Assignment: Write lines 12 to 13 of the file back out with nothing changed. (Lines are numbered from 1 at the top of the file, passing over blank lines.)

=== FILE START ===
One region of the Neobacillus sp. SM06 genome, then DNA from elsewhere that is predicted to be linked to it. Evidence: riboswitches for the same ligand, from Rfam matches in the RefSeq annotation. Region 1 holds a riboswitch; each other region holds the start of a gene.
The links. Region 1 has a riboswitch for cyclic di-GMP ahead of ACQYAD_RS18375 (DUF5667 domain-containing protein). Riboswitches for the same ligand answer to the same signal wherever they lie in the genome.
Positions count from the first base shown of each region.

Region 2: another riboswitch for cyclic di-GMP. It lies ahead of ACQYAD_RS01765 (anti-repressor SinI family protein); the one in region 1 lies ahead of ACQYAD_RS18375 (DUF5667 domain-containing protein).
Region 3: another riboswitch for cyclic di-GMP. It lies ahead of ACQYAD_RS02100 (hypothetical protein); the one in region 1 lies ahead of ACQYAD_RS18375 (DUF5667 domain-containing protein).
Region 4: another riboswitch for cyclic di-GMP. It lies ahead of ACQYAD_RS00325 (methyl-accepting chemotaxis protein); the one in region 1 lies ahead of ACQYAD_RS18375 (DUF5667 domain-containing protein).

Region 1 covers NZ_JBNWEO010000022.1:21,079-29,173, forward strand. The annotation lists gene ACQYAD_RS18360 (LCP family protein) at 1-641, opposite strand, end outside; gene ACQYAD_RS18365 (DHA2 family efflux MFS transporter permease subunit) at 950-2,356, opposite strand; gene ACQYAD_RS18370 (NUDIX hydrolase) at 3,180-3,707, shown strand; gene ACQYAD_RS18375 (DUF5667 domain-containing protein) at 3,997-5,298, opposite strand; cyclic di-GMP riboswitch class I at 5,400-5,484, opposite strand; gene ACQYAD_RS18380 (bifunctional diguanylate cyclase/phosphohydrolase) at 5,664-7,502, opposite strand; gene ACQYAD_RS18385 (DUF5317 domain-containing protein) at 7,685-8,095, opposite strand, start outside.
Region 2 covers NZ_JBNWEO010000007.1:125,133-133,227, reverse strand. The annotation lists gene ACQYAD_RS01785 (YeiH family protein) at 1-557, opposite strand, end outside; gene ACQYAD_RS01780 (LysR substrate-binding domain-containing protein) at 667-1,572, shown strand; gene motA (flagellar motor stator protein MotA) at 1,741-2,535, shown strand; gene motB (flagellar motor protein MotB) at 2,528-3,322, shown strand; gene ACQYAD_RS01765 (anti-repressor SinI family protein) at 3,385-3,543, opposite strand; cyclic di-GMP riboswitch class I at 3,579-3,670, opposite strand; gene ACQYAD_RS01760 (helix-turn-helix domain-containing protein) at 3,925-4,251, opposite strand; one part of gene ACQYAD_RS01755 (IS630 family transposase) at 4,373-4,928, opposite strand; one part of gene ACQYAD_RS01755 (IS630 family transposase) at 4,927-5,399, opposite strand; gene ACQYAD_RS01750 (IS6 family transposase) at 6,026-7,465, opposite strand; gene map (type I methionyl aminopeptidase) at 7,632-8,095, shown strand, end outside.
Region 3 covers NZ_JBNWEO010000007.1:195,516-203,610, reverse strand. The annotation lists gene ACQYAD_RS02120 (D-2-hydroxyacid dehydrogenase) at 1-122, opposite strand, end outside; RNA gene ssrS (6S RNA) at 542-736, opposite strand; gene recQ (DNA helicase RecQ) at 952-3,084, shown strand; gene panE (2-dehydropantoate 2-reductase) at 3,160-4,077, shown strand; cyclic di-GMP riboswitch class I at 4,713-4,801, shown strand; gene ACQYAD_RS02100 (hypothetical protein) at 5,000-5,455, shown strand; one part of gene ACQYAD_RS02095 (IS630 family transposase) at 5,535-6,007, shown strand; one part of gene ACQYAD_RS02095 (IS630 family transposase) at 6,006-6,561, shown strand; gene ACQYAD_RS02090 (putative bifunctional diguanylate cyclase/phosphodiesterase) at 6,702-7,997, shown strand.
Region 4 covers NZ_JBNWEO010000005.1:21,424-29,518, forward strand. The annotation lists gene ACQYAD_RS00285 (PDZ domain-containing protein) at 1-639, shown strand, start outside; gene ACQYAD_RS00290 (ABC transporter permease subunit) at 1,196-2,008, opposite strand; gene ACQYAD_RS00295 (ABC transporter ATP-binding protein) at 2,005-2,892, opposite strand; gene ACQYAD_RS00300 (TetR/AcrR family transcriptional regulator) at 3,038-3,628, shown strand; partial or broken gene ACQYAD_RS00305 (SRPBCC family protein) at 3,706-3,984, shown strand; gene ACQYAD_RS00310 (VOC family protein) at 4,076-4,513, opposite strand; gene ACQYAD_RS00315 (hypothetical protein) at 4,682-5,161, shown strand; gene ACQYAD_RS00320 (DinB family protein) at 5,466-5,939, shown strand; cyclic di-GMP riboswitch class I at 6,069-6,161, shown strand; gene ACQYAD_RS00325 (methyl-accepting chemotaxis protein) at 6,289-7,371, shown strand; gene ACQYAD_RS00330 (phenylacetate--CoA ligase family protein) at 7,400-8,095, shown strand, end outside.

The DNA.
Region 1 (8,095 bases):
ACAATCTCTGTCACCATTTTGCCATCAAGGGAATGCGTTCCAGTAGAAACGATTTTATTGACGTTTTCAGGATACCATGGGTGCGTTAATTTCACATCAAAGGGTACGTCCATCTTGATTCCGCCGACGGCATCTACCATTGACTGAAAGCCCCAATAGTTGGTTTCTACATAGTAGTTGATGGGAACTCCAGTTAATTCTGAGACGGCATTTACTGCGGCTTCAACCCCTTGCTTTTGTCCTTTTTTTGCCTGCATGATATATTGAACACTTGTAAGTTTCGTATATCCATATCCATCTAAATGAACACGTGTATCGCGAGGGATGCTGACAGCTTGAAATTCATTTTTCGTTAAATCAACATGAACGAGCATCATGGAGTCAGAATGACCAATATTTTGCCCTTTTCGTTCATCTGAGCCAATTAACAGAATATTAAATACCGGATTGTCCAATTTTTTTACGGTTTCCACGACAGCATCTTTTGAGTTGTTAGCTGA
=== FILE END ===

Region 1 (8,095 bases):
ACAATCTCTGTCACCATTTTGCCATCAAGGGAATGCGTTCCAGTAGAAACGATTTTATTGACGTTTTCAGGATACCATGGGTGCGTTAATTTCACATCAAAGGGTACGTCCATCTTGATTCCGCCGACGGCATCTACCATTGACTGAAAGCCCCAATAGTTGGTTTCTACATAGTAGTTGATGGGAACTCCAGTTAATTCTGAGACGGCATTTACTGCGGCTTCAACCCCTTGCTTTTGTCCTTTTTTTGCCTGCATGATATATTGAACACTTGTAAGTTTCGTATATCCATATCCATCTAAATGAACACGTGTATCGCGAGGGATGCTGACAGCTTGAAATTCATTTTTCGTTAAATCAACATGAACGAGCATCATGGAGTCAGAATGACCAATATTTTGCCCTTTTCGTTCATCTGAGCCAATTAACAGAATATTAAATACCGGATTGTCCAATTTTTTTACGGTTTCCACGACAGCATCTTTTGAGTTGTTAGCTGA